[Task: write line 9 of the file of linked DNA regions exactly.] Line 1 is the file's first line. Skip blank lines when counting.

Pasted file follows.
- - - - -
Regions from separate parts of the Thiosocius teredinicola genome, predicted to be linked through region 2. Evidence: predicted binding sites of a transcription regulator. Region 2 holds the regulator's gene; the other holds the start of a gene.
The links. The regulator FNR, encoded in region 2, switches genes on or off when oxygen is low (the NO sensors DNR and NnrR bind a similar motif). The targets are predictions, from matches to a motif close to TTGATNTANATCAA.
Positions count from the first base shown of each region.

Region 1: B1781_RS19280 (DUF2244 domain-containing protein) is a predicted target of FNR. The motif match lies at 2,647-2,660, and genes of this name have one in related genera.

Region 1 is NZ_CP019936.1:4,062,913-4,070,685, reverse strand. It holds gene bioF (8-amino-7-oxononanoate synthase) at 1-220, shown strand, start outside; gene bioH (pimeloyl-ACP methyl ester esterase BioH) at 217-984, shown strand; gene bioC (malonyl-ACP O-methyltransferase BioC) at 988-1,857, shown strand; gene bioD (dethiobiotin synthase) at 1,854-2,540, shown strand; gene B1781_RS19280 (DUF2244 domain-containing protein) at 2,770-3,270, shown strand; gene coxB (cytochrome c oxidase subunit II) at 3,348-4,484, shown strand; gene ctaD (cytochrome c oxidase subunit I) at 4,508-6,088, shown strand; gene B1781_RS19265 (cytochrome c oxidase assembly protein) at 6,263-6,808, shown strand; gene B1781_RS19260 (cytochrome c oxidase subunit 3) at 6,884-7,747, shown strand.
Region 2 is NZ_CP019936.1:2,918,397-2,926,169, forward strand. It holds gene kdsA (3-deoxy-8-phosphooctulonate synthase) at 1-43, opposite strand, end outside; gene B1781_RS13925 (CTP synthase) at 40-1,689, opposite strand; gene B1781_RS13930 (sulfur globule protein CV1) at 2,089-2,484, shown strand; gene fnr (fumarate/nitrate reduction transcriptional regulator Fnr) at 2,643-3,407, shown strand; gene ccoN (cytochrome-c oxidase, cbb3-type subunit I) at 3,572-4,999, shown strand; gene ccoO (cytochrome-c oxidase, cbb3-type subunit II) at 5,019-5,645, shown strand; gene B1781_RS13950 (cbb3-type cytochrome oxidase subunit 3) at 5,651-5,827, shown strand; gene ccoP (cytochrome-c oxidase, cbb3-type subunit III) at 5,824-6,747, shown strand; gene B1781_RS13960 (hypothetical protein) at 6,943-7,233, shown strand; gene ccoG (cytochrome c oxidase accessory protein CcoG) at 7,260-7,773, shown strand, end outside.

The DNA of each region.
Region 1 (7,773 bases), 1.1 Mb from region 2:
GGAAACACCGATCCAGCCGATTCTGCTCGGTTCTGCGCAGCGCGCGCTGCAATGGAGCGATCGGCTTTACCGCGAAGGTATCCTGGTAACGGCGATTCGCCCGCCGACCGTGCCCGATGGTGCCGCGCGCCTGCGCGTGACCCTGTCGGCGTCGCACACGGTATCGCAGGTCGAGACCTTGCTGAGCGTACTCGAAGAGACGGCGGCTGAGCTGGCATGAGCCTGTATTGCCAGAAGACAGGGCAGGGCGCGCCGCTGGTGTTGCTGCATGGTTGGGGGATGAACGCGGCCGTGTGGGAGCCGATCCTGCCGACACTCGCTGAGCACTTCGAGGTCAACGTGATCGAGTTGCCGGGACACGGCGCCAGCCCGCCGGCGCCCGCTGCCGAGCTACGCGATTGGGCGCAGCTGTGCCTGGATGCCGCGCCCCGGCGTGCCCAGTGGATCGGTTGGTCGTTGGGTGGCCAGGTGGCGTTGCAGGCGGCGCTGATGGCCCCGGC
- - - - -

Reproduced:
GGAAACACCGATCCAGCCGATTCTGCTCGGTTCTGCGCAGCGCGCGCTGCAATGGAGCGATCGGCTTTACCGCGAAGGTATCCTGGTAACGGCGATTCGCCCGCCGACCGTGCCCGATGGTGCCGCGCGCCTGCGCGTGACCCTGTCGGCGTCGCACACGGTATCGCAGGTCGAGACCTTGCTGAGCGTACTCGAAGAGACGGCGGCTGAGCTGGCATGAGCCTGTATTGCCAGAAGACAGGGCAGGGCGCGCCGCTGGTGTTGCTGCATGGTTGGGGGATGAACGCGGCCGTGTGGGAGCCGATCCTGCCGACACTCGCTGAGCACTTCGAGGTCAACGTGATCGAGTTGCCGGGACACGGCGCCAGCCCGCCGGCGCCCGCTGCCGAGCTACGCGATTGGGCGCAGCTGTGCCTGGATGCCGCGCCCCGGCGTGCCCAGTGGATCGGTTGGTCGTTGGGTGGCCAGGTGGCGTTGCAGGCGGCGCTGATGGCCCCGGC